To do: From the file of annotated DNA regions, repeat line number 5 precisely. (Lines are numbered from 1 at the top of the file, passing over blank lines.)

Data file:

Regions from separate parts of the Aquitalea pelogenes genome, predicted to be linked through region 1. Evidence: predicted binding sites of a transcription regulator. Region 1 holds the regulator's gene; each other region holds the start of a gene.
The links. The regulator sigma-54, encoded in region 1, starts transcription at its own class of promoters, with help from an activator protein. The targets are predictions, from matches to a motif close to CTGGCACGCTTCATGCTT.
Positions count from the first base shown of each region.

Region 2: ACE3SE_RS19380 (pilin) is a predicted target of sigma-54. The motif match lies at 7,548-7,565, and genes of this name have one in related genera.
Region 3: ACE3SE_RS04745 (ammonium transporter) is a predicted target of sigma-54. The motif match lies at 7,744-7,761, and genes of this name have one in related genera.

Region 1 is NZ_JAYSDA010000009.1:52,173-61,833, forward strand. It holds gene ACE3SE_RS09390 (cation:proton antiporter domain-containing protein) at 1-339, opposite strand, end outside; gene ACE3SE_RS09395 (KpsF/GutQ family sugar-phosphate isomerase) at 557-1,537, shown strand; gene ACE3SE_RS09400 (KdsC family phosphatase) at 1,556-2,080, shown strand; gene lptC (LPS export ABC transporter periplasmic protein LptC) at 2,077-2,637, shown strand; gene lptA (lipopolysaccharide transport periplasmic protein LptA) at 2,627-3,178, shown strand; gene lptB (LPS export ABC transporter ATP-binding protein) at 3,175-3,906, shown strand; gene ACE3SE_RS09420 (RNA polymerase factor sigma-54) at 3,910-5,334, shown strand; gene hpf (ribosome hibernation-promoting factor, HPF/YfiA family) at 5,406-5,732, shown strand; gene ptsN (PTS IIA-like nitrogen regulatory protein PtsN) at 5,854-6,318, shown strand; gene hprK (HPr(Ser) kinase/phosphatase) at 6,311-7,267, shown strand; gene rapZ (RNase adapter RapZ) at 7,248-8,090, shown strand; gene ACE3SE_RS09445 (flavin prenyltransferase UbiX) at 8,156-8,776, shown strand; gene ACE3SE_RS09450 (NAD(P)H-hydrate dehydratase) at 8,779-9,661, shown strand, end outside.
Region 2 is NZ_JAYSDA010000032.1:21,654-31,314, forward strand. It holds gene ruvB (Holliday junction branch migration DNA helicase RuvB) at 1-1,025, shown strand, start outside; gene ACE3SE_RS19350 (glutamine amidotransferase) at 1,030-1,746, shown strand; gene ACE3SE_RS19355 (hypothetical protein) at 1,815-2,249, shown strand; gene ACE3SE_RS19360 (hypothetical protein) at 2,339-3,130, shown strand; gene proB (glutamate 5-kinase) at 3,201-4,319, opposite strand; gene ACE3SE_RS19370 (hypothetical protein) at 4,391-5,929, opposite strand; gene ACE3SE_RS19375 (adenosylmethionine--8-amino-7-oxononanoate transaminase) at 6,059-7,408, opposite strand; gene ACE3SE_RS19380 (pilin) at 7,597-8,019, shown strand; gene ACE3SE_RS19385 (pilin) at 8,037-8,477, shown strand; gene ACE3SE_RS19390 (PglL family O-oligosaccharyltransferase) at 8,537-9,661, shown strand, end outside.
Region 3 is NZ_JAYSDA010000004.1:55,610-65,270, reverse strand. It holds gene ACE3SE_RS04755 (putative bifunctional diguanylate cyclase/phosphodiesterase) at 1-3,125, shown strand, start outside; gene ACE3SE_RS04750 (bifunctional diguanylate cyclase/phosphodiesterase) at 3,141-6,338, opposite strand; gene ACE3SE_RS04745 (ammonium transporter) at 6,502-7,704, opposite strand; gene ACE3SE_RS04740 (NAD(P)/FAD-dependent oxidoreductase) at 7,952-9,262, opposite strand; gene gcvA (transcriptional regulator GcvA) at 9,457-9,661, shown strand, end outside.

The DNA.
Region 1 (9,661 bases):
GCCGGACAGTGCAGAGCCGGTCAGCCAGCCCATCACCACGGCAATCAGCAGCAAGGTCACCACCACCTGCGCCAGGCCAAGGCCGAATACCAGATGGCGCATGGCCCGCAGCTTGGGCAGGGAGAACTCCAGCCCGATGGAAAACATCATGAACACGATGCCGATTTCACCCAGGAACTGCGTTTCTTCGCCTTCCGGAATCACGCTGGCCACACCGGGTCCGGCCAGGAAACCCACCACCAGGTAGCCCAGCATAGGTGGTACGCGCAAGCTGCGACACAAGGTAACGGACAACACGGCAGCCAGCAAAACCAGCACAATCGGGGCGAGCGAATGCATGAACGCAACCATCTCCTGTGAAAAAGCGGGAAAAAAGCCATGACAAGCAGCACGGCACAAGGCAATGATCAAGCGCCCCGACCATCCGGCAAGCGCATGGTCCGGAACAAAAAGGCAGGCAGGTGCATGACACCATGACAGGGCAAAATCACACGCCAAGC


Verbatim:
Region 3: ACE3SE_RS04745 (ammonium transporter) is a predicted target of sigma-54. The motif match lies at 7,744-7,761, and genes of this name have one in related genera.